At the end of the video, I just thought to myself, I need to live greatly more often. I’m not experiencing my life to its fullest potential. And I tried to think about what that really means, what I truly feel called to experience in order to live my fullest life. So I thought about the last time I felt in awe and inspired by the present moment. It wasn’t so long ago—just a few weeks ago, really.

RedwoodsMarkMy boyfriend and I had taken a road trip through Oregon and had dipped into Northern California to camp in the redwood forest. There was a period of time that I knew, even then, that I wanted to linger on as long as possible. It reminds me of the David Benioff quote: “There are a few moments in your life when you are truly and completely happy, and you remember to give thanks. Even as it happens you are nostalgic for the moment, you are tucking it away in your scrapbook.” But how do we tuck away those moments? We try to take pictures, to steal and preserve that moment for future reference, though it’s a bit like canning the last of summer fruit. In the starkness of winter, you puncture the tin can and flip open the jagged lid, only to find something that feels dead, once reminiscent of life, rather than the ripe fruit with sweet, juicy flesh you were hoping to save for later. And I feel that’s often how writing is. It’s this infuriating attempt to capture and relive and share something ephemeral, only to come up with something half-alive.

RedwoodsWhen words aren’t enough, how do you describe the smell of the redwood forest, the musky scent of damp earth, of plush moss tangled across thick platelets of bark, of decomposing leaves turning to mulch beneath fallen logs—logs as thick as a person is tall? And how do you describe the quiet? The quiet in the redwood forest is something beyond the absence of sound. It’s encompassing, like a thicket of fog that muffles any evidence of the world you came from. Facebook and the Internet and your job seem like another lifetime altogether when you’re in the forest. Even as fellow hikers walk along the groomed pathways curving beneath staggered, towering behemoths, they speak in awestruck whispers. The air is so cool and moist and dense that somehow it feels as if it’s made of all those whispers, hundreds of years worth, suspended and dispersed all around us.

I don’t know how to capture moments. I try. I attempt with pictures and words and stories, just like everyone else. Perhaps the only solution is simply to live more of them, until each incredible, fulfilling memory bleeds into the next adventure.

How to Stop Worrying…Reflections on a Life-Long Practice

This is my signature worry grimace.

This is my signature worry grimace.

For as long as I can remember, I’ve had a worrying problem. When I was 10, I suffered from stomachaches and nausea every morning, so my parents took me to the doctor, thinking maybe I had a tumor or an ulcer. After putting a mini camera down my throat and into my stomach, the doctor concluded there was nothing physically wrong with me—just stress. I worried too much. As a teenager, I was prescribed anti-anxiety meds, but I found the side effects worse than the worrying. I stopped taking them. When I was 21, I ended up in the emergency room because of excruciating back pain. I could barely lift myself off the couch, let alone drive or dress myself. Was I dying? Nope, it was just stress, which caused debilitating muscle spasms that ripped throughout the length of my back.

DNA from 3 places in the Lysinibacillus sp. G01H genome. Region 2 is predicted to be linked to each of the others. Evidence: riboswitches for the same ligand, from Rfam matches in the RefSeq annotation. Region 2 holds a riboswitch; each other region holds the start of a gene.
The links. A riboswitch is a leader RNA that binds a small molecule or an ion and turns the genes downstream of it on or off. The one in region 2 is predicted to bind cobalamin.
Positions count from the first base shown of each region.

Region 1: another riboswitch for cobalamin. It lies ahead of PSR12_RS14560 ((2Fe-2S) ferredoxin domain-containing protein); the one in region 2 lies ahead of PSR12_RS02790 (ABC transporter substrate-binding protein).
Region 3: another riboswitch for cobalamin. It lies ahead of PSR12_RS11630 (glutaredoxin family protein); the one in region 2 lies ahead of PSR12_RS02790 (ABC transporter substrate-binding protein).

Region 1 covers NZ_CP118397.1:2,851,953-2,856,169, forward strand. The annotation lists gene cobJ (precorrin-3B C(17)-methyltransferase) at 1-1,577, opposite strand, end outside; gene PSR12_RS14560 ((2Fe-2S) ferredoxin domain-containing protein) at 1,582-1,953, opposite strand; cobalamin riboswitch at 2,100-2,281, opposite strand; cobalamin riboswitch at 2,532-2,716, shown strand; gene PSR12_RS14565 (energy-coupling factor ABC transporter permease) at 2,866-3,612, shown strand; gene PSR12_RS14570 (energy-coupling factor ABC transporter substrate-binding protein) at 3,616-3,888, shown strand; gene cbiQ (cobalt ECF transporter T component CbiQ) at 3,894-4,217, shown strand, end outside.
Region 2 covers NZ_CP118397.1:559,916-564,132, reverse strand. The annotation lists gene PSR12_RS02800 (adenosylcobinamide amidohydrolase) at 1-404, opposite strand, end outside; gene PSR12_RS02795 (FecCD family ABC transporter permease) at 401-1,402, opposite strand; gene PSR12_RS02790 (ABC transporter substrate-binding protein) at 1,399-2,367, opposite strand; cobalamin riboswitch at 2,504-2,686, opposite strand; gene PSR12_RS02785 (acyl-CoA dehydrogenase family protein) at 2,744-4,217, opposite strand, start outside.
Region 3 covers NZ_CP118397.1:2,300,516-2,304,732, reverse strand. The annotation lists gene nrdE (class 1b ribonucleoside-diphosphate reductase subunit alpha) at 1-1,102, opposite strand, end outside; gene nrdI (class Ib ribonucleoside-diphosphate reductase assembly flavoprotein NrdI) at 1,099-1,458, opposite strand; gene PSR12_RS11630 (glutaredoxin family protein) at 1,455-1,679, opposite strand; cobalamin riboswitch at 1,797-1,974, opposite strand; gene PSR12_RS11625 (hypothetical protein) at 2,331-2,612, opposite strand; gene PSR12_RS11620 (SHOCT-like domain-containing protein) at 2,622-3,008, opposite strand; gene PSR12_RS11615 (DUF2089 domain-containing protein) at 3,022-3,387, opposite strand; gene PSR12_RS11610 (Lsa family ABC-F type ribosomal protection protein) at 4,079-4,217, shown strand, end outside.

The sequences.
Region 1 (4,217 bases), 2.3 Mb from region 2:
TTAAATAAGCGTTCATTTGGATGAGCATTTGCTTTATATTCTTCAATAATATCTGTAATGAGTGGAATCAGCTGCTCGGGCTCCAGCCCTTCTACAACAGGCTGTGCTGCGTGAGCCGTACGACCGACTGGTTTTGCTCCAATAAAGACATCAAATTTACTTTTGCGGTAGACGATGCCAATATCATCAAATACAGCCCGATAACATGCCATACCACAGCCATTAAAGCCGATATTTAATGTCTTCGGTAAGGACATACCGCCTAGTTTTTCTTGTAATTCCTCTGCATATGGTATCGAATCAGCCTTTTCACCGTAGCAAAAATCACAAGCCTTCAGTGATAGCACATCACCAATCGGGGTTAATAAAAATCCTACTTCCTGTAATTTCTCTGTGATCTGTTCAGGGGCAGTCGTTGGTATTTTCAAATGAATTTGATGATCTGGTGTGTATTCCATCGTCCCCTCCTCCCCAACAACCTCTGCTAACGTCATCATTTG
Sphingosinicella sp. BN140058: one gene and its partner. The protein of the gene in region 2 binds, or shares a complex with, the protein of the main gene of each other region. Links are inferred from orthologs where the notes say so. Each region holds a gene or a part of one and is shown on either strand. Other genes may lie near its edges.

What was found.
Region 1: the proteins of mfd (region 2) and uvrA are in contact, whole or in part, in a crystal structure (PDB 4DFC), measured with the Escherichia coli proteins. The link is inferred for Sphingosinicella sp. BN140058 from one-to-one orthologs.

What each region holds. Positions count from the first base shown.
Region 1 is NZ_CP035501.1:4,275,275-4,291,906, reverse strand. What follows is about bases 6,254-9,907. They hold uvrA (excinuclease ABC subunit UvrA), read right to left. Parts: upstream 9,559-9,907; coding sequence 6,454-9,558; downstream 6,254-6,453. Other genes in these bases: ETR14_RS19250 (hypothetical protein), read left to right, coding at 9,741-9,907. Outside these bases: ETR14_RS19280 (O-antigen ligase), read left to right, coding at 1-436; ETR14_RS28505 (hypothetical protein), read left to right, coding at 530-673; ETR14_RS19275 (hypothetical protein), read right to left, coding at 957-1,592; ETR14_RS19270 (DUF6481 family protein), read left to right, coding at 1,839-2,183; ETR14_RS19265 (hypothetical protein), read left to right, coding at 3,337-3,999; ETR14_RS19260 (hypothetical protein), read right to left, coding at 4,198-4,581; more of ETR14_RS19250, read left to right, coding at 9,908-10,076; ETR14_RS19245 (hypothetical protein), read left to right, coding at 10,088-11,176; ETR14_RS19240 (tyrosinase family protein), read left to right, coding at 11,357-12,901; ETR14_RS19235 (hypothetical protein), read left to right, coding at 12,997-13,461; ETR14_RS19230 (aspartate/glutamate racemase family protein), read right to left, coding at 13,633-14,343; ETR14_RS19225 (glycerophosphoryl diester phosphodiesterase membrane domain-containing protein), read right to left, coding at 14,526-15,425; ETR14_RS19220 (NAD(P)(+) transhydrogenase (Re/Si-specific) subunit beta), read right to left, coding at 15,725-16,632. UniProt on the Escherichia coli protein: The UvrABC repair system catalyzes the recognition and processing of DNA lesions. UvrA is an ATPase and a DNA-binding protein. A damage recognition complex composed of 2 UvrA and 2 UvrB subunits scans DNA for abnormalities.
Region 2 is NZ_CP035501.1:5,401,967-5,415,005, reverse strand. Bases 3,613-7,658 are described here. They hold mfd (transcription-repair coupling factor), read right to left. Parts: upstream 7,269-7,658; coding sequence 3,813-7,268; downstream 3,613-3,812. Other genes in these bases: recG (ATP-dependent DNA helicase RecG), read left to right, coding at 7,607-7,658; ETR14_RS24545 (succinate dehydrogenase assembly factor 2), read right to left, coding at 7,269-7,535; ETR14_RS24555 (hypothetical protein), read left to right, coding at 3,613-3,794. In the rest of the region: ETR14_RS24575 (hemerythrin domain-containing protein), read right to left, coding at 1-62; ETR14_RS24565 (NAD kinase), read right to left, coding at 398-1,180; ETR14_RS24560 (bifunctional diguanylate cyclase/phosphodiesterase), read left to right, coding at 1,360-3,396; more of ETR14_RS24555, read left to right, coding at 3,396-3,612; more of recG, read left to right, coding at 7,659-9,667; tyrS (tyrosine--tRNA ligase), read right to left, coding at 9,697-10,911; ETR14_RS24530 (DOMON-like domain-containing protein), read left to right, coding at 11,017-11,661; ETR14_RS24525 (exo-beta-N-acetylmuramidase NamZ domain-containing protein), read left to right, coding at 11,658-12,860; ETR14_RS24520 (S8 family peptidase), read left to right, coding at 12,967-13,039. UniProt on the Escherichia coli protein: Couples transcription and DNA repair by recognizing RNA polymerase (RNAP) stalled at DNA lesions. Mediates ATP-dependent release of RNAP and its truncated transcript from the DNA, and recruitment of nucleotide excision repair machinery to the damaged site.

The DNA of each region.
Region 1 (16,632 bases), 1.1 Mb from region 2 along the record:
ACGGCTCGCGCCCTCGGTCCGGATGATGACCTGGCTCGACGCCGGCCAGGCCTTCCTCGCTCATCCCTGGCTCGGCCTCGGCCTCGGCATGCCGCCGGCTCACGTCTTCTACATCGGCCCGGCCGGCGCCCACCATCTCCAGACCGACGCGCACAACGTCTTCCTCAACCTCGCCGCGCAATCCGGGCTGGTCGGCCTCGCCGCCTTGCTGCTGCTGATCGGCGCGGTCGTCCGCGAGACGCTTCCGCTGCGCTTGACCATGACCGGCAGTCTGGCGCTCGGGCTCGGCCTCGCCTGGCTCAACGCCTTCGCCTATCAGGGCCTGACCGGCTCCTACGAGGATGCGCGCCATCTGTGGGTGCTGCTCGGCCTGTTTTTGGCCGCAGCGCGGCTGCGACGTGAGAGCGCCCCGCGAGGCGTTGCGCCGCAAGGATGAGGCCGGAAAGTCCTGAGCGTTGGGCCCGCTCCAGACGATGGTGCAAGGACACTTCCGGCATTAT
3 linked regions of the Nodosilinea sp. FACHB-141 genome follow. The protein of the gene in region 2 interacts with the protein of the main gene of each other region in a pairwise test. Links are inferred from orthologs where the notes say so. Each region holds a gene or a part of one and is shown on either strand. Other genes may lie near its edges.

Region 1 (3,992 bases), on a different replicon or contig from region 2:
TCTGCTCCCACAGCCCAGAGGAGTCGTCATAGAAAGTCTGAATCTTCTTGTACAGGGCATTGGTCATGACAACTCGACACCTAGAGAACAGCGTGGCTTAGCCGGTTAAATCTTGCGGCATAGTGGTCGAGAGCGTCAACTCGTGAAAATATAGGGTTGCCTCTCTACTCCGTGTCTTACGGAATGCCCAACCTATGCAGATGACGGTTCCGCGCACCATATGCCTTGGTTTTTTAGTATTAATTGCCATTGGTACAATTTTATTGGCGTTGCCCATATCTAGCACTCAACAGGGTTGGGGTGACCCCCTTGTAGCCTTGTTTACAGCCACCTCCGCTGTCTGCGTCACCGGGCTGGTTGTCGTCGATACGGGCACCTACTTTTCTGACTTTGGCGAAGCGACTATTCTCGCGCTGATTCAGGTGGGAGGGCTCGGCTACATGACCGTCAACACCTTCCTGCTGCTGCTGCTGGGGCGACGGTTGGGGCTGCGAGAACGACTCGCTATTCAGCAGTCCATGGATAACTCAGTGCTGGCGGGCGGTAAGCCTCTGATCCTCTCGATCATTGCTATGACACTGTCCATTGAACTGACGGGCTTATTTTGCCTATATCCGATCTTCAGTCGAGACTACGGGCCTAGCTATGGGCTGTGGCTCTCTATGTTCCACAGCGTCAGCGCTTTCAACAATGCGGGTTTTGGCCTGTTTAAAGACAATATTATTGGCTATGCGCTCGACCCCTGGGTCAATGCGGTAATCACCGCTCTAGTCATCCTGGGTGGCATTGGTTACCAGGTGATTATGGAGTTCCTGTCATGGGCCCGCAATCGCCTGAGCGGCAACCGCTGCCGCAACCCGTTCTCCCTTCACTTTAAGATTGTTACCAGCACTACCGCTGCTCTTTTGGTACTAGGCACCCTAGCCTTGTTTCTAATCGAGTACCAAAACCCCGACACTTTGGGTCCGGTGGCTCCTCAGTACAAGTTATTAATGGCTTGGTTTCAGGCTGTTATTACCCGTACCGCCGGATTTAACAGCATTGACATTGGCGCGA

I’ve gotten a lot better since then. I found yoga. I take a daily cocktail of vitamin supplements to improve my sense of wellbeing. I’ve tried chakra balancing, Reiki, Neuro Emotional Technique, acupressure, sound therapy and Cognitive Behavior Therapy. I’ve read countless books on philosophy, mindfulness, kindness, Dialectical Behavior Therapy, meditation and relaxation techniques. And all of these things—cumulatively, over the years—have helped. But sometimes I still catch myself in that worrying cycle: If I don’t get this job, then I’m going to run out of money, then people will think less of me, then this will happen, then THIS will happen—and before I know it, I’m stressed about something that isn’t even actually happening.

You see, worrying is sneaky. You might think it’s helping you—that perhaps you’ll be more prepared for unforeseen events if you worry and think and plan and deliberate over them. But the truth is simply this: you can’t predict the future. (And despite my best efforts, neither can I). Excessively worrying about improbable events is only robbing you of the present—and ultimately, your life.

So I like to play a game called “Where am I now.” I wish I could remember which book I picked it up from, because I certainly didn’t come up with it on my own, but I find it helps the most. Basically, it’s a way to halt my worrying cycle and focus on the present.

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Today Is My Birthday!

Treats from Happy Cakes

Treats from Happy Cakes

Yes, today is my birthday. And while I’m seriously excited to spend the day doing whatever pleases me (namely, perusing Van Gogh pieces at the Denver Art Museum, sipping cocktails at The Brown Palace and enjoying a romantic dinner at one of my favorite sushi restaurants in Denver, all while wearing my beloved purple velvet pants—yes, purple velvet!), I’m also pretty excited about my intention for this year.

I like to think of my birthday as my New Year’s celebration, because it truly is the beginning of my own new year. I don’t make New Year’s resolutions, but every year, I do set an intention on the anniversary of my life. This year, I want it to be “Practice gratitude.” Because being grateful really is a practice: something I have to work on every day and something that I may never perfect, but hopefully through continual practice, I can become better at it, letting gratitude become the filter for my thoughts, then for my feelings and then for my actions.

Ever since Thanksgiving last week, I’ve been thinking a lot about the importance of gratitude, especially since it’s so directly related to our happiness. When we really recognize all the small blessings in our lives, as Piero Ferrucci wisely put it: we discover that happiness is already here. It already exists, unsuspected. Right in front of our eyes.

There’s Something About Susan

I don’t normally wax poetic about commercials (partly because I don’t own a television, so commercials are a rarity in my life as it is), but I’m absolutely in love with the Fear No Susan Glenn ads. I just saw the web commercial last night, which doesn’t even tell you what it’s selling—it just has a cryptic hash tag displayed at the end. I was so intrigued that I looked it up, only to find out it was an ad for Axe body products. Wow, really?